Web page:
As robots learn to imitate

Dec 22, 2004

Can robots learn to communicate by studying and imitating humans' gestures? That's what MIRROR's researchers aimed to find out by studying how infants and monkeys learn complex acts such as grasping and transferring it to robots.
"Our main motivation for the project was to advance the understanding of how humans recognise and imitate gestures," says Professor Giulio Sandini, coordinator of the three-year IST-funded project, MIRROR. "We did that by building an artificial system that can learn to communicate by means of body gestures."

Researchers began by designing and conducting behavioural experiments with infants of different ages and with monkeys within the framework of the so-called ‘mirror neurons’. These neurons, first discovered in the brains of monkeys, have the unique property of being activated not only when monkeys or human infants perform specific grasping actions, but also when they see the same grasping action performed by someone else – for example, the mirror image of his or her own body. Mirror neurons behave as a motor resonant system activated both during goal-directed actions and the observation of similar actions performed by others.

During the first year of the project, researchers worked at improving humanoid robotic platforms and conducted experiments using a ‘cyber glove’. This set-up allowed researchers to collect visual and motor data that was used in investigating the relationship between vision and action in the recognition of hand gestures.

The second year’s experiments with monkeys and infants investigated how visual and motor information can be used to learn to discriminate grasping actions. They then used that information to show how, by detecting visual clues to the function of an object, a robot can mimic simple object-directed actions.

In the final year they concentrated on integrating the developed work into a humanoid robot, which consisted of a binocular head, an arm, and a multi-fingered hand. Although the integration is not fully complete, they believe they have uncovered many elements of a biologically-compatible architecture that can be replicated in robots.

”We now have better knowledge of how and when the ability to grasp objects appropriately appears in human babies,” says Professor Sandini. “From the robotics point of view, we demonstrated that it is easier to interpret actions performed by others if the system has built a representation of the action during learning. Learning precedes understanding. We implemented a complex behaviour on our robot based on this representation.”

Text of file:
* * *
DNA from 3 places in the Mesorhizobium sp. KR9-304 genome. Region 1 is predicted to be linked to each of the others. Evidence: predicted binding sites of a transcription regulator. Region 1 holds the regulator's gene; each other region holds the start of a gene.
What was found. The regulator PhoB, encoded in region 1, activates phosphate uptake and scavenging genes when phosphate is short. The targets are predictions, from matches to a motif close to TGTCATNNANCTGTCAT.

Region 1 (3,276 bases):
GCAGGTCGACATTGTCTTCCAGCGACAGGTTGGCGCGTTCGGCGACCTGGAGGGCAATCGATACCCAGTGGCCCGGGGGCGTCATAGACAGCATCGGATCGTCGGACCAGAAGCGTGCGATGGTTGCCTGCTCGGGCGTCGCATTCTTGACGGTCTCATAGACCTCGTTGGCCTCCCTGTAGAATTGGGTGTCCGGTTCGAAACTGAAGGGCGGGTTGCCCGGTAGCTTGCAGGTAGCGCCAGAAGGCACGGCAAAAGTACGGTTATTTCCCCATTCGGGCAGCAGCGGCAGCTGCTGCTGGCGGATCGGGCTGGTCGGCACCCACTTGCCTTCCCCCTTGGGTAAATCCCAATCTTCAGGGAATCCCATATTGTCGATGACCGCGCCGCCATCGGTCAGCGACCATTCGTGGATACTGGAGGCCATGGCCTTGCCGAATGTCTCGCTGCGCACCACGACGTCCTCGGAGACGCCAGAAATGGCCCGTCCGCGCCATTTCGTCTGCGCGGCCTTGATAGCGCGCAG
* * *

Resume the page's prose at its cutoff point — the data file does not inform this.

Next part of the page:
Although the project is finished, all the members of the consortium now participate in a follow-up FP6 IST project called RobotCub that has, among other aspects, the scientific goal of continuing the MIRROR’s project work. RobotCub focuses on building a humanoid platform and studying the development of manipulation skills.

Source: IST Results

Explore further: Engineered proteins stick like glue—even in water

add to favorites email to friend print save as pdf

Related Stories

UMSL scholar examines evolution of learning

Aug 14, 2014

Why do monkeys learn to be afraid of snakes and not flowers? Is this knowledge the result of evolution by natural selection? Did the monkeys that couldn't learn that association quickly die and not reproduce?

Activation of brain region can change a monkey's choice

May 29, 2014

Artificially stimulating a brain region believed to play a key role in learning, reward and motivation induced monkeys to change which of two images they choose to look at. In experiments reported online ...

Monkeys can point to objects they do not report seeing

Nov 19, 2013

Are monkeys, like humans, able to ascertain where objects are located without much more than a sideways glance? Quite likely, says Lau Andersen of the Aarhus University in Denmark, lead author of a study ...

Recommended for you

Engineered proteins stick like glue—even in water

17 hours ago

Shellfish such as mussels and barnacles secrete very sticky proteins that help them cling to rocks or ship hulls, even underwater. Inspired by these natural adhesives, a team of MIT engineers has designed ...

Smallest possible diamonds form ultra-thin nanothreads

17 hours ago

For the first time, scientists have discovered how to produce ultra-thin "diamond nanothreads" that promise extraordinary properties, including strength and stiffness greater than that of today's strongest ...

A nanosized hydrogen generator

Sep 20, 2014

(Phys.org) —Researchers at the US Department of Energy's (DOE) Argonne National Laboratory have created a small scale "hydrogen generator" that uses light and a two-dimensional graphene platform to boost ...

User comments : 0